‘Fancy a good Curry?’
That’s a phrase you’ll probably hear more often, in countries other than India!
What we call Curry Powder, is nothing short of a heady mix of some fine Indian spices. Spices like Coriander, Cumin and Fenugreek, that are commonly used in most Indian recipes.
From time immemorial, different cultures around the world have been portrayed by the culinary choices of its inhabitants. To truly imbibe Indian culture, is to unlock the secrets of Indian Spices.
Are you ready to find out all about Indian Spices, and their magical contribution to a cuisine that is heralded far and wide for its uniqueness? Time to decode those Indian recipes, and shed some light on the Secret Spices that lay the cornerstone of their foundation!
The Secrets of Indian Spices
They say, ‘Variety is the Spice of Life.’ It’s even better, when the focus of the word ‘Variety’, is nothing other than ‘Spice’ itself!
When one thinks of Indian Spices, one thinks of an explosion of Flavours and Colours. From Paprika to Pepper, you can easily add a new dimension to your cooking repertoire, through the use of some good old Indian Spices.
Perhaps the Secrets of Indian Spices lie in their sheer Variety. Did you know that many Secret Spices like Stone Flower, are obscure and only used in certain regions of our country? Nevertheless, the act of combining any of these myriad Indian Spices to produce a beautiful dish, is near sublime.
Are your taste buds tingling, in anticipation of the spices you are going to add to your food after reading this article? Read on, to find out more about Indian spices, and how they can be used to ‘Spice things up’ in the kitchen!
Top Indian Spices: Essentials for Fine Indian Cooking (h2)
Time to get familiar with the top spices used in Indian households. You’ve probably tasted them all, without even knowing what they are. If there’s ever a time to find out what makes most dishes you eat so special, it is now!
This Ground Spice has an earthy flavour. It is most commonly distinguished by its astonishing yellow colour.
Health Benefits: It is a potent anti-inflammatory and antioxidant.
Note: When using turmeric for health benefits, you must combine it with black pepper, for added effect.
This is a Spice that has been around since The Middle Ages! Forming the basis of many traditional Indian dishes, it is cultivated mainly in India, Turkey and China.
Health Benefits: It is used to soothe digestive disorders.
The very name of this Spice, is enough to get one’s mouth watering! India’s most famous seasoning, this one is a combination of dry spices that include Pepper, Cinnamon and Nutmeg. If you ever wondered where the ‘Zing’ in that dish of Chana Masala came from, it’s from this one.
Health Benefits: Besides aiding digestion, Garam Masala is known to improve immunity.
Interestingly, this aromatic Indian Spice is from the same family as Cumin Seeds. Coriander seeds are sometimes ground and used in powder, to flavour meats and bread.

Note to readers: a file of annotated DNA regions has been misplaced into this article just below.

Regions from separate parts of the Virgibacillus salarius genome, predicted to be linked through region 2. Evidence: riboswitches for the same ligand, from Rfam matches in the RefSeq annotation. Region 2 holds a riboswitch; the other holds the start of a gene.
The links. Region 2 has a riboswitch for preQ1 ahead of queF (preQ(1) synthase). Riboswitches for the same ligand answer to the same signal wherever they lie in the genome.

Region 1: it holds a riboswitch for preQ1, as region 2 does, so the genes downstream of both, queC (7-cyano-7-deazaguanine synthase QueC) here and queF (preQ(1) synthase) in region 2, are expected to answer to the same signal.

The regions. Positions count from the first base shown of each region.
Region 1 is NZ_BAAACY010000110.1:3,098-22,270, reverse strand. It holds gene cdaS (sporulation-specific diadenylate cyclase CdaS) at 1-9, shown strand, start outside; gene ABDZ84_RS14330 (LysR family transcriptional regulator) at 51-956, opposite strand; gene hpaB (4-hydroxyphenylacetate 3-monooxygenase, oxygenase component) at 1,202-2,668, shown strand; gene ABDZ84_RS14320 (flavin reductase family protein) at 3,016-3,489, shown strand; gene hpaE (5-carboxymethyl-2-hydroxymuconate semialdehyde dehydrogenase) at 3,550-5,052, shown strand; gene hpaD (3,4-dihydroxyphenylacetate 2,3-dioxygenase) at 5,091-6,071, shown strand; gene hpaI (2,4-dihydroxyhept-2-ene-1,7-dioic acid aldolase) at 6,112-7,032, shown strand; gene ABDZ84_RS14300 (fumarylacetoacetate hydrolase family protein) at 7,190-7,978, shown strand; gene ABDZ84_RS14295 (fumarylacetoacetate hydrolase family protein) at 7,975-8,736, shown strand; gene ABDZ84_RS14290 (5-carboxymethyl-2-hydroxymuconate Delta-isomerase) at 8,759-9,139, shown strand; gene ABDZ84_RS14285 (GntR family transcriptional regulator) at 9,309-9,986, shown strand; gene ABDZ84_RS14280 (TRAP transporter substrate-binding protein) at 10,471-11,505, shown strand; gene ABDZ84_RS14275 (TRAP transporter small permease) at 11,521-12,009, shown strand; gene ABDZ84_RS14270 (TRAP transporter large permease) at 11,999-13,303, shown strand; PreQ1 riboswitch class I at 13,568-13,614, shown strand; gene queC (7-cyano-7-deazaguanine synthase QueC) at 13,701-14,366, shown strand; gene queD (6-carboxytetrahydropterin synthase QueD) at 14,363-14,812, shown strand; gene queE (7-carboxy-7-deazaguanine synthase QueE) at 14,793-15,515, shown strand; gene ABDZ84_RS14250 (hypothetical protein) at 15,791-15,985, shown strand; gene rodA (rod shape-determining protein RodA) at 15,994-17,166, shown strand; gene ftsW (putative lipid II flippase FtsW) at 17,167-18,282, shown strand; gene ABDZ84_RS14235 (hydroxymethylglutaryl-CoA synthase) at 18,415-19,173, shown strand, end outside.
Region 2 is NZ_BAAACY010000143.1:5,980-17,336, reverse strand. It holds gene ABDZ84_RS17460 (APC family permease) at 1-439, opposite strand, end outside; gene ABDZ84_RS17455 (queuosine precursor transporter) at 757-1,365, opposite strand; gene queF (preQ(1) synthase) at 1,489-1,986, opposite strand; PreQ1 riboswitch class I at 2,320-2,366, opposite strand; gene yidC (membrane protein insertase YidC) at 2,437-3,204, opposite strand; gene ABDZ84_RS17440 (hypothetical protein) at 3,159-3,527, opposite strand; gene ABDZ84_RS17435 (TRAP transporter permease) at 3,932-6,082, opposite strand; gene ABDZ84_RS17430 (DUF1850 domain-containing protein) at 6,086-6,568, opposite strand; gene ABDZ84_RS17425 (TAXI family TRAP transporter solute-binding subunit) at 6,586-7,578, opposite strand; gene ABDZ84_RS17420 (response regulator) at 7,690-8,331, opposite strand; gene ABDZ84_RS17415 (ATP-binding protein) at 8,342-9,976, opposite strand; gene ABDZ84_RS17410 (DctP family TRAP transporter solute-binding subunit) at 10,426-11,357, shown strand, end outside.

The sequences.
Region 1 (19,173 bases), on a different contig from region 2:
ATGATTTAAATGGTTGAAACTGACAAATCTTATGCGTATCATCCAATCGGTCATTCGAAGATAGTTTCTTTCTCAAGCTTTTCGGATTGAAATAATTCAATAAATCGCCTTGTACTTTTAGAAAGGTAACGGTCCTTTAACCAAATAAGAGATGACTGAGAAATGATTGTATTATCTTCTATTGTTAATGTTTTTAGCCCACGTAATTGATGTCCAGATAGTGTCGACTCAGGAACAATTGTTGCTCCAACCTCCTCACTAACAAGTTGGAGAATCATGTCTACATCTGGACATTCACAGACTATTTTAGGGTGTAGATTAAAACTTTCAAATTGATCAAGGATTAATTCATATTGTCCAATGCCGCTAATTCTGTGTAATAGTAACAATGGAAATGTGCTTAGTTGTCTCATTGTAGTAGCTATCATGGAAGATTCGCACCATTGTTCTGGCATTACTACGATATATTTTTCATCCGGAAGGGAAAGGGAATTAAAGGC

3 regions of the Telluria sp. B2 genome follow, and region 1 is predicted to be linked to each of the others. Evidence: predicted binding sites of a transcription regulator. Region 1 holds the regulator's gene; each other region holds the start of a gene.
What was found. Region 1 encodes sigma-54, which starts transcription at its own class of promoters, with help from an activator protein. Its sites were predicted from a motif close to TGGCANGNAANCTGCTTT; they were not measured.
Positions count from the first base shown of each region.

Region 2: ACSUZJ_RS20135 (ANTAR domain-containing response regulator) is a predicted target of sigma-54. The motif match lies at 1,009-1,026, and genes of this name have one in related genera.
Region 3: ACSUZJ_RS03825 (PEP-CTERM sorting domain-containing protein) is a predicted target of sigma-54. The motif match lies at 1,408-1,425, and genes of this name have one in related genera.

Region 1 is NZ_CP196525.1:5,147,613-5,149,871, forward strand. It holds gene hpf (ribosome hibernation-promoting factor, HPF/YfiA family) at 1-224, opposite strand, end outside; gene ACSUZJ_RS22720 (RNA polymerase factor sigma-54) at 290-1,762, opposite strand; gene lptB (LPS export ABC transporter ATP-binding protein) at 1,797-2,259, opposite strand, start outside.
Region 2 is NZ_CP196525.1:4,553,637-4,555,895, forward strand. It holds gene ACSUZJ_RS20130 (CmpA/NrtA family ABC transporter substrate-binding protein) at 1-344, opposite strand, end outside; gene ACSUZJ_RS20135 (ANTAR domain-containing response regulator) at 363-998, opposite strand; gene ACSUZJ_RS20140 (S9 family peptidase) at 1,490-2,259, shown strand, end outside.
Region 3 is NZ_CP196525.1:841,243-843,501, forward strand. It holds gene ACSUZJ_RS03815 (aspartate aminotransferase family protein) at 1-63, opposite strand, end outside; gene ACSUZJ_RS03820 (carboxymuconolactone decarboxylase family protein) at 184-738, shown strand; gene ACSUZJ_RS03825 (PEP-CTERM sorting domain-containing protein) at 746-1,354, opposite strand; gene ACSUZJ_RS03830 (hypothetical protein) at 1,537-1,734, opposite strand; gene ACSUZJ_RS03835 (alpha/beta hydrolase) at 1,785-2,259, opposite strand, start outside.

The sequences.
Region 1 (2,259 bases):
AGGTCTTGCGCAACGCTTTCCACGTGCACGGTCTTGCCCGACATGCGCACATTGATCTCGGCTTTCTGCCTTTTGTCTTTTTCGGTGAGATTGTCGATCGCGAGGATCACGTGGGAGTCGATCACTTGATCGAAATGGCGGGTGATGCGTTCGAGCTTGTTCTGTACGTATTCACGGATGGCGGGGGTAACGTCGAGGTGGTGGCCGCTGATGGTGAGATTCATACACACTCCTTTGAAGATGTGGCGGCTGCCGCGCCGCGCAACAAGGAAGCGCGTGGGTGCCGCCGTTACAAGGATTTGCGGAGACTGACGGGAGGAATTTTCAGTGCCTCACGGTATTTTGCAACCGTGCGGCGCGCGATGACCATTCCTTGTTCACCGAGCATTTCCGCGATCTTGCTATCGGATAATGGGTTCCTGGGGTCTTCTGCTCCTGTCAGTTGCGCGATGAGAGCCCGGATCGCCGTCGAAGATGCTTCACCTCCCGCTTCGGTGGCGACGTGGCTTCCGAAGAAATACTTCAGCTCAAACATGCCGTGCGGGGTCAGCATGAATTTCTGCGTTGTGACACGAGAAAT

Health Benefits: Apart from facilitating digestion, it helps fight insomnia.
Green Cardamom (Green Elaichi)
There’s just no mistaking the flavour of this delectable spice, that, quite interestingly, tastes a lot like Eucalyptus. It is typically fried in hot oil, at the beginning of cooking an Indian dish.
Health Benefits: It can ease inflammation and help your body handle insulin better.
Ever wondered where all that ‘Spiciness’ in Indian cooking comes from? It’s from Chilli!
Health benefits: It may delay age-related memory loss, and have blood sugar lowering effects.
Interesting fact: In hot countries, eating chili pepper helps to cut thirst, and to keep water in the body. Now you know why Indians eat so much chilli!
Secret Spices: Uncommon Indian Spices
The following are some lesser known Indian Spices, that are no less ‘potent’ when it comes to helping curate a mouth-watering recipe!
Anardana (Dried Pomegranate Seeds)
When you think of Anardana, you think of a melange of Sweet, Fruity and Tangy tones. Popular in North India, it is also used as a preservative to make chutneys and pickles.
Kalonji (Nigella Seeds)
If you’ve ever wondered what those black seeds on your naan bread might be, it is these. Also known as Nigella Seeds, they have a faintly bitter taste, with a hint of sweetness. This one’s a great spice that is used to flavour a vast array of Indian dishes, including pickles.
This ‘lichen’ with a slightly woody scent, is most commonly found in Chettinad and Maharashtrian cuisines.
Interesting Fact: Quite mysteriously, Kalpasi has no taste of its own, but adds a unique flavour to whatever food it is added to!
This one’s actually a fruit, but it is used as a spice in Konkan regions. Found mostly in Maharashtra, Goa and Karnataka, it lends its tangy and tasty flavours to the cuisine it is added to. Kokum Masala is made from the fruit’s peel, which is dried, salted and then ground to make the Kokum Powder.
This is the dried fruit of Wild Celery. Interestingly, while it tastes much like Celery, it smells like Parsley! Often confused with Ajwain Seeds on account of its similar appearance, it is a vital component of the Bengali five-spice mix, Paanch Phoran.
People are undoubtedly more familiar with the more common name of this distinctly flavoured Meghalaya spice. Namely, ‘Szechuan Pepper!’ Not particularly pungent on its own, it has slightly lemony overtones, and prepares the palate for hot spices. The tiny seed pods of Jaiur are toasted, before being crushed and used in chutneys.
At EuroKids, we believe that it is important to teach your little ones about the Spices that form part of their country’s rich heritage. Furthermore, we encourage you to have your children indulge in eating foods that are laced with Spices. After all, not only do Spices flavour food, they help keep infections well at bay, too.